Another recent study, however, suggested an alternative hypothesis to account for the impact of the visual delay . It showed that a carried object is perceived as having a larger inertia than it actually does when its visual motion is delayed. On the basis of an observation that this bias decreases after subjects have adapted to the delay, it was concluded that the effect essentially reflects our perceiving a prediction error of object motion and our attributing the error to the inertia. The hypothesis is based on a prevailing theory that our motor awareness, as well as our motor control, is mediated by internal forward models (see [27,28] for reviews), associating impacts of altered visual feedback in general with internal computations of forward dynamics [10,11,29]. Importantly, considering that grip force during manipulation is also modulated by uncertainties about applied forces , the mere temporal shift of the grip force pattern, mentioned earlier, is also interpretable as a safety margin introduced in response to the prediction error.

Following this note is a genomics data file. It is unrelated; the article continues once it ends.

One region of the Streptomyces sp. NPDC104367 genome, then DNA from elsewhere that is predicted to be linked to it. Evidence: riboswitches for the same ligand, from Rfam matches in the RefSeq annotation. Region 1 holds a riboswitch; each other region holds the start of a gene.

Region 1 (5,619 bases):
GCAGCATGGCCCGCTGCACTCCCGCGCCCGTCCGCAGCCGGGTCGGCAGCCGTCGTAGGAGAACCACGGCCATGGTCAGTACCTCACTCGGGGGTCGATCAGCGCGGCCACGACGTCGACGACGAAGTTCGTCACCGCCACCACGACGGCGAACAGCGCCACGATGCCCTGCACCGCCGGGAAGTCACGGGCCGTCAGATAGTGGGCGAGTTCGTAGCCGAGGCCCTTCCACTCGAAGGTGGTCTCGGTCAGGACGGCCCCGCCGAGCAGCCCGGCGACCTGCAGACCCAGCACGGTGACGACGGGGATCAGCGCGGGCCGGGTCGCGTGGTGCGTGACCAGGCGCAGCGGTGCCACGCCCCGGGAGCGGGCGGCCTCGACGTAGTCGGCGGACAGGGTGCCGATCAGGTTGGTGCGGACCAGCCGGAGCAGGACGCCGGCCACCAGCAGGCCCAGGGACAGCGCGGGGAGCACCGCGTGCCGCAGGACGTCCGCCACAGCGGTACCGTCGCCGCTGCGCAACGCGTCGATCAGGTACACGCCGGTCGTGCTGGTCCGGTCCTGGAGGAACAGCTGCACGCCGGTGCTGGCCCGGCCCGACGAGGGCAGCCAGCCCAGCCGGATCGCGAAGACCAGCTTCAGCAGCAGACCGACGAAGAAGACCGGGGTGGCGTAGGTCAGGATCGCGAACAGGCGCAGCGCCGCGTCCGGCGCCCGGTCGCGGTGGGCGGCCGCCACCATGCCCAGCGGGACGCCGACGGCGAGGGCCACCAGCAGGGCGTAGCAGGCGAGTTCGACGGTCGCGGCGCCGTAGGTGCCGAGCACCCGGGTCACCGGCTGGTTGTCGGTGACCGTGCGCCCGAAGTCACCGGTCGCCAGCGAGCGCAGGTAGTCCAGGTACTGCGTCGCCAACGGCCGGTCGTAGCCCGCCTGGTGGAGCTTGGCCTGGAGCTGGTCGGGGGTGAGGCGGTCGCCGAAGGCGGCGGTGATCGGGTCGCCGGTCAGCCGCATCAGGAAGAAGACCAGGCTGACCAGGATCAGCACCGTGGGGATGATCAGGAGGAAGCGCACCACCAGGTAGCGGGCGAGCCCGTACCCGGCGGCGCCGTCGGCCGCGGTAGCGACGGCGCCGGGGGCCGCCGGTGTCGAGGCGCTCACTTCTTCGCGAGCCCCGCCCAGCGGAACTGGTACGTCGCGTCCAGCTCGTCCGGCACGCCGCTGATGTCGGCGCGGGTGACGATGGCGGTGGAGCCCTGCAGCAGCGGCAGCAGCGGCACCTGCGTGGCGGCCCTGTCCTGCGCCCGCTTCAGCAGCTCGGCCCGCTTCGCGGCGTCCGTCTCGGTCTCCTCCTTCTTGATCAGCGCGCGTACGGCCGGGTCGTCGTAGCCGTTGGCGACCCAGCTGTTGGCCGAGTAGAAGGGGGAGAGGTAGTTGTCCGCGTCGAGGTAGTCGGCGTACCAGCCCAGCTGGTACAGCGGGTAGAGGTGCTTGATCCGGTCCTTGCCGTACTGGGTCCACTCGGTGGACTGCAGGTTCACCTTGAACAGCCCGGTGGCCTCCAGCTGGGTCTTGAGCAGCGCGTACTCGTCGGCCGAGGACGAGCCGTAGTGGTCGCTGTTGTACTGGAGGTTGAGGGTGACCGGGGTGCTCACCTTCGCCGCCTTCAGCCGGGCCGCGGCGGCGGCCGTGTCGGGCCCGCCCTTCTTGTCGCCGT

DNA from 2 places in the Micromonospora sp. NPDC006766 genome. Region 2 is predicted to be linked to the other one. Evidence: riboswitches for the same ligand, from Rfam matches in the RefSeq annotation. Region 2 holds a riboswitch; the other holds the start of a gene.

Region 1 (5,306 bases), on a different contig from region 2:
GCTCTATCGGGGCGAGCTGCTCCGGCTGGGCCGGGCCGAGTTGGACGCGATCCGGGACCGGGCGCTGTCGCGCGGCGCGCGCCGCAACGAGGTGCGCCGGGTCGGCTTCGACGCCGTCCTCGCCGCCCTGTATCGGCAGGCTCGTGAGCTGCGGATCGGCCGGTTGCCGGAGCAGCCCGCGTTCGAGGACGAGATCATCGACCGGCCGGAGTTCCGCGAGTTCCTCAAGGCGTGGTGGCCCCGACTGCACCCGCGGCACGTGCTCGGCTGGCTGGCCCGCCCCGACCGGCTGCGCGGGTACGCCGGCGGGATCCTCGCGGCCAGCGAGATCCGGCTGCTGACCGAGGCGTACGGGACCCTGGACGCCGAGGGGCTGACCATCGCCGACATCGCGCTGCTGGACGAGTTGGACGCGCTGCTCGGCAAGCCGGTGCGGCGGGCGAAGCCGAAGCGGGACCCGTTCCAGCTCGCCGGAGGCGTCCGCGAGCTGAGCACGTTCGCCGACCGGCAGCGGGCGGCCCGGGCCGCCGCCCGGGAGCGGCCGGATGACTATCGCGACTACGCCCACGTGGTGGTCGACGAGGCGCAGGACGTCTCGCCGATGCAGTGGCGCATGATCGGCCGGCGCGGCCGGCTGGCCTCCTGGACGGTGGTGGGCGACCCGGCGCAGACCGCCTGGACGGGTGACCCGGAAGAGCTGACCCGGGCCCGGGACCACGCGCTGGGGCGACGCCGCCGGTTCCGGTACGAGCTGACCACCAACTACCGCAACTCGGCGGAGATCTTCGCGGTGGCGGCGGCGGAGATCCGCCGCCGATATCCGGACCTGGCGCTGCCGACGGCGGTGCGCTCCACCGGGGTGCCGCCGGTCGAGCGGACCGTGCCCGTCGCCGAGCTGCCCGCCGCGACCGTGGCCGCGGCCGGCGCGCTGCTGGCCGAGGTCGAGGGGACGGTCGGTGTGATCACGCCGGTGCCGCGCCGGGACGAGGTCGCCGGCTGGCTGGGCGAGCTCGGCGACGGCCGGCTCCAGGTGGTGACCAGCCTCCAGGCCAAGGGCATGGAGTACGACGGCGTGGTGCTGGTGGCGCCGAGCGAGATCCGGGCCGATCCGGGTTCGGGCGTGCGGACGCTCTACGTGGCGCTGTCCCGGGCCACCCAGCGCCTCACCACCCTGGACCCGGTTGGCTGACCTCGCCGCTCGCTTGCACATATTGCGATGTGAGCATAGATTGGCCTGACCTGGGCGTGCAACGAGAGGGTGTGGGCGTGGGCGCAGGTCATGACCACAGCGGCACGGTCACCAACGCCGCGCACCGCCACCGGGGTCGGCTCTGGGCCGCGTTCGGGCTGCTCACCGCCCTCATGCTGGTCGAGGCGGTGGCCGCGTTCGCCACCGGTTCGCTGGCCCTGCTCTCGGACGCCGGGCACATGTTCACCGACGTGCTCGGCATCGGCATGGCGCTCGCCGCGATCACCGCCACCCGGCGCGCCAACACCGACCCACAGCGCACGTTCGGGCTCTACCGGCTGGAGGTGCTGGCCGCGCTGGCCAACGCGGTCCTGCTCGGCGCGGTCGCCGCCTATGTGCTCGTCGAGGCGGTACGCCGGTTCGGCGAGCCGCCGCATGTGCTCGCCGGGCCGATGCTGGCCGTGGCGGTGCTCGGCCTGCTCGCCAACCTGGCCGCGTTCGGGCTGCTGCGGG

Here, to clearly specify the computational basis of the sensation, we systematically varied the visual feedback and examined its effect on the strength of the sensation. If errors in cursor motion due to the delay explain the sensation, this would suggest the involvement of the forward estimation. On the other hand, if a cue related to a motion-correlate of force appears as the critical factor, this would suggest the involvement of the inverse estimation. Three experiments, each designed to segregate the contributions of the different potential factors, revealed that the resistive sensation correlates with a motion-correlate of force, suggesting that it reflects the inverse dynamics computation.
Thirteen participants took part in the first experiment (six males; mean age = 29.3 years old), 11 in the second experiment (five males; mean age = 28.4 years old) and 13 in the last experiment (three males; mean age = 29.3 years old). All participants were healthy, right-handed and naive to the purpose of the study.